In order to account for the composition of his dissertation, which Te Velde raised as a point for discussion, Jensma notes that from a methodological point of view the pivotal distinction in cases of forgery is between solved and unsolved cases. Where solved cases comply with the balanced rhetoric of historiography, unsolved cases, such as this one have, in practice, to be described using more rigid terms derived from pseudo-legal debates. It is of paramount importance to this debate that the interpretations are complete; there may be no shred of doubt left about the solution that is presented. This, scholarly speaking, absurd requirement explains why Jensma chose the ‘thick description’ method to do literary justice to the Oera Linda book affair.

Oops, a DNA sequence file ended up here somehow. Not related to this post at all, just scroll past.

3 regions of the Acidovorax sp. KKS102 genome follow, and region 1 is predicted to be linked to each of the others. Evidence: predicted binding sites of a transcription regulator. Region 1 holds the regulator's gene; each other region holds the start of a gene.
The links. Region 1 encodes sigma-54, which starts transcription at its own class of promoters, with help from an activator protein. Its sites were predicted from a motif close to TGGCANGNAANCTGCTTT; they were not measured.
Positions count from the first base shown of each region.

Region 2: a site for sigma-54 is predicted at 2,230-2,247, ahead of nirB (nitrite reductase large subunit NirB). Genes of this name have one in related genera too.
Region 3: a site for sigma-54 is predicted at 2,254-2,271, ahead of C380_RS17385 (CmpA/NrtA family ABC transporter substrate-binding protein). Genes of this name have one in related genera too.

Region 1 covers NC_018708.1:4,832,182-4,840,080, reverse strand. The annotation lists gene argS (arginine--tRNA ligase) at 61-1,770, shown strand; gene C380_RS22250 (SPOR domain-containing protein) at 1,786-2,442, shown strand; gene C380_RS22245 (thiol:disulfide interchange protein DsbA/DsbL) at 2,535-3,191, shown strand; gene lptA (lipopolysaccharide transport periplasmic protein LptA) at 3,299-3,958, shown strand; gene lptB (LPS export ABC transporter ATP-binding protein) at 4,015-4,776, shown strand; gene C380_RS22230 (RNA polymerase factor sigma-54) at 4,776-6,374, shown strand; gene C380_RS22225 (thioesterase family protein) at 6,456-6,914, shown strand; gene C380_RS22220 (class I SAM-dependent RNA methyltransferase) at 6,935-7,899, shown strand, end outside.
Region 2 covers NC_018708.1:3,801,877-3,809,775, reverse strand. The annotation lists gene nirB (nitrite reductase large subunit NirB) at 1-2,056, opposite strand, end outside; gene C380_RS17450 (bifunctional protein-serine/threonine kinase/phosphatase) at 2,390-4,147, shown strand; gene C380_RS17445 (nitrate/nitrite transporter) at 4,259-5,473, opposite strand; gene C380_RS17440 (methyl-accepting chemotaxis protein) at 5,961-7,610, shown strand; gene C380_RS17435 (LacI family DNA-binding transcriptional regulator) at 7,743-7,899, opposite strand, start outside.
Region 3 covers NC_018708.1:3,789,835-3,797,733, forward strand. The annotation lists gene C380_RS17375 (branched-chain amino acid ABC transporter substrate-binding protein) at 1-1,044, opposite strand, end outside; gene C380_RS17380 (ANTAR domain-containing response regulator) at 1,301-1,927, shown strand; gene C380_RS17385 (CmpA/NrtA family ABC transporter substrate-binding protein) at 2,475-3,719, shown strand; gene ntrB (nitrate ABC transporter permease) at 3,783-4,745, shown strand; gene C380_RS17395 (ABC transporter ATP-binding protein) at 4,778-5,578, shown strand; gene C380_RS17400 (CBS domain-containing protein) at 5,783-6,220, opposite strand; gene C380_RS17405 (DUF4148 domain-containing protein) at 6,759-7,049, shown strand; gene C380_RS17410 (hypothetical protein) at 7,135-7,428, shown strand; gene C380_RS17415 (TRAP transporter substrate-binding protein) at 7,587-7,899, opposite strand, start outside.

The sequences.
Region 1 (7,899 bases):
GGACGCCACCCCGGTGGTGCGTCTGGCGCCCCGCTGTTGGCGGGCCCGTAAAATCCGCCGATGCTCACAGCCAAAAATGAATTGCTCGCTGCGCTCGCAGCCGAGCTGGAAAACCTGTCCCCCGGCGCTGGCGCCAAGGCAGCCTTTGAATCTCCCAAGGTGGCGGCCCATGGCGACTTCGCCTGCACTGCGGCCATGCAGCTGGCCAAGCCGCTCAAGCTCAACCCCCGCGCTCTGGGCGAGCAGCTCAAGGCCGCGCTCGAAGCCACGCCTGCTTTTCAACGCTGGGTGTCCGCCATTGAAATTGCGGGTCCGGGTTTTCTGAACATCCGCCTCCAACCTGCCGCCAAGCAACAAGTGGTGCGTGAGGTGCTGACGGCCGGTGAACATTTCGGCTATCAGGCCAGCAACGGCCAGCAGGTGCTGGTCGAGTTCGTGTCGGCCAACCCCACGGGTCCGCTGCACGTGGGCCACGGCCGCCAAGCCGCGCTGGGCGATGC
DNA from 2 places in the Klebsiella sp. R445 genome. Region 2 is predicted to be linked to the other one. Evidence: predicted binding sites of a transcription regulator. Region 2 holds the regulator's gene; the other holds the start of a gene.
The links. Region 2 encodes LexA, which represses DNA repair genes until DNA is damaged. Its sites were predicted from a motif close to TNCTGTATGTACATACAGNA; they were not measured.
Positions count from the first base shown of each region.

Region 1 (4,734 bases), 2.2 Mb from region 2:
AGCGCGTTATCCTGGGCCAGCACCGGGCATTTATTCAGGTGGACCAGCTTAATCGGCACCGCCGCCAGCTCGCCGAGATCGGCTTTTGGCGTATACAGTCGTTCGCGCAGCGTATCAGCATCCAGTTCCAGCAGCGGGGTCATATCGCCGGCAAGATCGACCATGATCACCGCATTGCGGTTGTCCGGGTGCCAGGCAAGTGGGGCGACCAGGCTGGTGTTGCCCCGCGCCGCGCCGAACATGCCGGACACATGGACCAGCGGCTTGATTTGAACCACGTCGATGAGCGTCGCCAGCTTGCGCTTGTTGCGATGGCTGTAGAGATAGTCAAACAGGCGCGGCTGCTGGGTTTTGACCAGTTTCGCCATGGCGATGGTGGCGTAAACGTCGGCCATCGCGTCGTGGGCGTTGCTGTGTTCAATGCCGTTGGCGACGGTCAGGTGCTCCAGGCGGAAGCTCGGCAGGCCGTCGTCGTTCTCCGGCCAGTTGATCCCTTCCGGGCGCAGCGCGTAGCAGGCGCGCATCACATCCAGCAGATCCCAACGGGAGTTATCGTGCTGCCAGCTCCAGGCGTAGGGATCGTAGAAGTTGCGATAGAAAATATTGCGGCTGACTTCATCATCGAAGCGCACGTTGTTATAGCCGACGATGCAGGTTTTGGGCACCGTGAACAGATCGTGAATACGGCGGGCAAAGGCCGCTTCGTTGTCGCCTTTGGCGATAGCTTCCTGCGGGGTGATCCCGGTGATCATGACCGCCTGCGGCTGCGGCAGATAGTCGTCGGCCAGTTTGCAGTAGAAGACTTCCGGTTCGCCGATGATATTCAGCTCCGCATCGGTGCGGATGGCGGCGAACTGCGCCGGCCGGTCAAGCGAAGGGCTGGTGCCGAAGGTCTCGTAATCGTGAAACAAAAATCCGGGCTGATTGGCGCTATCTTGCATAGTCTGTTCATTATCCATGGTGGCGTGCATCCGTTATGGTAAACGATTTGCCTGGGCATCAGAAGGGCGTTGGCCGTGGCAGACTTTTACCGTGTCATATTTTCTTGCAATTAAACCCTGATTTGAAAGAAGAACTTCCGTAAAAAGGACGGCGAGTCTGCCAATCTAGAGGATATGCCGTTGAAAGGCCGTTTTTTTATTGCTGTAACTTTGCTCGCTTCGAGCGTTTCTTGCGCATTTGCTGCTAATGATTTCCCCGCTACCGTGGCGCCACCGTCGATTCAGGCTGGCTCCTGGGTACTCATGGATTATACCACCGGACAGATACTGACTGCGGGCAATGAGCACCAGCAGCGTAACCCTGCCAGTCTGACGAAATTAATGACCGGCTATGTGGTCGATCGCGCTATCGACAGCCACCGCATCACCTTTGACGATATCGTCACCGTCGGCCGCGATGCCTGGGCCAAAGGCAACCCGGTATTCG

Jensma further rejects, at least as a compelling interpretation, Te Velde’s suggestion to consider the case of the Oera Linda Book specifically within the context of the Dutch playful liberal debating-culture of the 1860s and 1870s. The key to understanding the Oera Linda book affair does not lie in the sophisticated irony with which this ‘joke’ was played, but rather in the tragic misunderstanding that was accidentally caused by this serious and deliberate hoax.
This response is part of the discussion forum 'De gemaskerde God' (G.T. Jensma).